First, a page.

We are now officially 81 days away from the Virgin London Marathon. This prestigious event has been running every April since 1981. If you were one of the people lucky enough to secure a place, you will be joining 30,000 other runners in one of the most illustrious races in the world.
What if this is your first marathon? Are you completely ready for it? Has your training slipped over the holiday period? Have you managed to run a full 26.2 miles in your preparation yet? If any of the above questions are weighing you down, here are a few key pointers for first time runners that should steer you onto the right track!
If running a marathon for the first time, you will need to build mental stamina for both the race and your training. I’m not going to sugar coat this, the race is extremely hard! This is especially true for first time runners. It is incredibly easy to become unmotivated in your training period, but the more you battle through the tough times and show perseverance, the quicker you will develop a ‘will not stop’ mindset to get you through the race. The race is an extremely emotional experience and the more prepared you are mentally, means you can focus your attention on finishing the event.
Everyone running the marathon has a reason for doing so. The beauty about this race is that so many people run it for so many different causes. It is important to always keep reminding yourself as to why you are running. Whether it be for a charity close to your heart, to set a new PB or another tick off the bucket list, never forget why you are putting yourself through this pain! When feeling tired and exhausted, reminding yourself of why you’re doing this can be a great motivational shot in the arm.
When running a full marathon, it takes an incredible toll on your body. Imagine yourself as a car, and to travel a long distance you need fuel. Carbohydrates are the bodies fuel. Some of your dieting friends may be saying, “No carbs after 7pm”. Not for you. In the build up to the race, about 60-70% of daily your intake should be made up of carbs. This is what your body will break down for energy. It is also important to consume a fair share of protein, especially post training. This helps with recovery and making sure your muscles are ready for the next training session.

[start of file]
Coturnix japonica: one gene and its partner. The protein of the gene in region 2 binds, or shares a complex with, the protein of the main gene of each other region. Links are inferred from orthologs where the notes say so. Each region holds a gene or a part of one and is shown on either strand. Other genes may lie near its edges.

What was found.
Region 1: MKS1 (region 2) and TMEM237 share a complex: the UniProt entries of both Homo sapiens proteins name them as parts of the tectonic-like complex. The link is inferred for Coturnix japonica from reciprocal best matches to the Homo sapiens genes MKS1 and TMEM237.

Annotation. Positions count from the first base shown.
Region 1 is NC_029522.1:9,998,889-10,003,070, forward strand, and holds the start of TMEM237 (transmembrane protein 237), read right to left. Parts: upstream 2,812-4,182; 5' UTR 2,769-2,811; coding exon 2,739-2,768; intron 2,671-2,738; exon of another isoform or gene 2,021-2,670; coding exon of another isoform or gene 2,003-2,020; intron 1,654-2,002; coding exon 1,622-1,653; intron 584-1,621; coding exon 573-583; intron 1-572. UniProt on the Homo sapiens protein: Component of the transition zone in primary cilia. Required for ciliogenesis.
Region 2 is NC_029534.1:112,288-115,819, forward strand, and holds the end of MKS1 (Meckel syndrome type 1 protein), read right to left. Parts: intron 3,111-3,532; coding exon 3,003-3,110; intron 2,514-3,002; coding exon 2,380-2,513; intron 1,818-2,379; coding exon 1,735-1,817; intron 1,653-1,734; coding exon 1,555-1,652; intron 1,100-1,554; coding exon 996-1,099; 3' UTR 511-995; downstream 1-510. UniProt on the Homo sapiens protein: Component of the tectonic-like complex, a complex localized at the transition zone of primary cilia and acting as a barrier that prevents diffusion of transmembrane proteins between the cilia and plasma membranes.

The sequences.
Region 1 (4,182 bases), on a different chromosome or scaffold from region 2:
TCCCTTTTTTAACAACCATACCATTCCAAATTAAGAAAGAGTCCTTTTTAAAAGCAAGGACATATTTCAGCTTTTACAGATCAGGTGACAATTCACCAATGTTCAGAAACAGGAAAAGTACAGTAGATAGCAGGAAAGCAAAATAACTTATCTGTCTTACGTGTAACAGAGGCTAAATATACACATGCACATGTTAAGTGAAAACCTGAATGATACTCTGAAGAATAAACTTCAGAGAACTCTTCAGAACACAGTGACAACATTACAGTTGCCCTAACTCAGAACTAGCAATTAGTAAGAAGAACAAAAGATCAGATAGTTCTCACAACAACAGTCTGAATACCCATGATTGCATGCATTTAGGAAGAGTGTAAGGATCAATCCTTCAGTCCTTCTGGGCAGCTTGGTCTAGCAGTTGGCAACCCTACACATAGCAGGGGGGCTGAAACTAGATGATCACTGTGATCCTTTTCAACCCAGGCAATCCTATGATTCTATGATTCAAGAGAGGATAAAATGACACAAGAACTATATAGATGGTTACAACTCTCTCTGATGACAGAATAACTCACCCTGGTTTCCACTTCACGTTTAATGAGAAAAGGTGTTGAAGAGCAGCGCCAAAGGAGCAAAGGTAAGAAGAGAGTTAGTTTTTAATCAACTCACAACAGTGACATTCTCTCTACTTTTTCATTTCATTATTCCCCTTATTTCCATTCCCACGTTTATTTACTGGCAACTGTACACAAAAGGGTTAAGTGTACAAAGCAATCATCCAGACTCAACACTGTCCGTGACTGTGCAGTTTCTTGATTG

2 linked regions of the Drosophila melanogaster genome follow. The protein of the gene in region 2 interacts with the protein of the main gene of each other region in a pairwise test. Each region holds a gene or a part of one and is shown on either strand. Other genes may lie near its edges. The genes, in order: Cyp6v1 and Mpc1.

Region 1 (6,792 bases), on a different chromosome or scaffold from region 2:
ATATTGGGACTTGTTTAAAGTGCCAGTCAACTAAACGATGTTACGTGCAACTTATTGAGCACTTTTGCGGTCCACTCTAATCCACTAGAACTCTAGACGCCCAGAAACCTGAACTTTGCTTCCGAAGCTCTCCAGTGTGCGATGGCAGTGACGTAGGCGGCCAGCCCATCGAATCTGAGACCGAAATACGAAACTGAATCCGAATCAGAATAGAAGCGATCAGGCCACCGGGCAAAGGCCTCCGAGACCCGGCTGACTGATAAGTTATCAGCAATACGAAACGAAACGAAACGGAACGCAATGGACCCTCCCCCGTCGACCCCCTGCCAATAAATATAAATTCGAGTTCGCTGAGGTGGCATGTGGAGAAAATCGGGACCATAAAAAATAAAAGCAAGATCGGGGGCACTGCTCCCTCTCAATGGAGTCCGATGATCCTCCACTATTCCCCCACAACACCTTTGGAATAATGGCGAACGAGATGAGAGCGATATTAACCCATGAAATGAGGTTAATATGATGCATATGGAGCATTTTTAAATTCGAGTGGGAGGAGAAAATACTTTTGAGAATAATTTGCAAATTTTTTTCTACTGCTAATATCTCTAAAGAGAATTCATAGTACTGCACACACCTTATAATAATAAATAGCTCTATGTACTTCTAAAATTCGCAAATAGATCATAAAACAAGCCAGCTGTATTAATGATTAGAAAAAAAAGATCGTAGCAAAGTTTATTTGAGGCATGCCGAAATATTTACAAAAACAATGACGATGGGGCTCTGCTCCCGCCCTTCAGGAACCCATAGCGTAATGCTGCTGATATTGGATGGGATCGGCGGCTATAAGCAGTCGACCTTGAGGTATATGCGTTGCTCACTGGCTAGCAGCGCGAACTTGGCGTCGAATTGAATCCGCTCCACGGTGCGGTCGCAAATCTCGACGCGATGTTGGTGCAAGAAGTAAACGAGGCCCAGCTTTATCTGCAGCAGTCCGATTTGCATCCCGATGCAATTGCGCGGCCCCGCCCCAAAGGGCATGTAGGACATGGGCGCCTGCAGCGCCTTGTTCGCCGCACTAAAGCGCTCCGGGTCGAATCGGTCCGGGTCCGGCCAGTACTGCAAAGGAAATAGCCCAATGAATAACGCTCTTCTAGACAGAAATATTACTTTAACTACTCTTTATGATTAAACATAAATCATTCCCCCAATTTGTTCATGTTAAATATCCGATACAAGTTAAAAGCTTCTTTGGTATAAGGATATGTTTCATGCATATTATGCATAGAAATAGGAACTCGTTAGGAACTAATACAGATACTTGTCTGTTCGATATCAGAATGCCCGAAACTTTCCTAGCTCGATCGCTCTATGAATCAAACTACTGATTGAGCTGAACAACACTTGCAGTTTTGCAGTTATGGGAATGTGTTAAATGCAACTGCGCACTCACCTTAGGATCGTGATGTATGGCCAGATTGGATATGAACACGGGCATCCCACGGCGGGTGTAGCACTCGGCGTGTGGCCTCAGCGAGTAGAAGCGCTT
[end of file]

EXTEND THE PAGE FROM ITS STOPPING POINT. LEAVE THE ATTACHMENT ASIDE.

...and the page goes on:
It is a great idea to do some research in your training about what you will wear on race day. Don’t just pull something out of the closet and hope for the best. Make sure you have the right pair of running trainers, there are many different types for different styles of runner so visit your local specialist store to find out what works best for you. Dress light and loose, you will be sweating a great deal so don’t wear clothes that will lock it all in. Have a selection of outfits that depend on the weather so you can be ready for any scenario.
During running, water and electrolytes are lost via sweating. During a marathon you can expect to loose anywhere between 1-2.5 litres of water an hour. Whilst it is not necessary to try and ingest the same amount of fluids you have lost during the race, you must top up regularly or else your performance could suffer. Try and consume about 200ml of water every 15-20 mins. You don’t want to be running on a belly full of fluids!
Everyone has individual training needs, luckily there are a great host of sources out there that will be able to help you towards your goal. Make sure to make the most of them and see you in April!
Why not let us know about your marathon experience? Have you got a marathon coming up? We’d love to hear from you!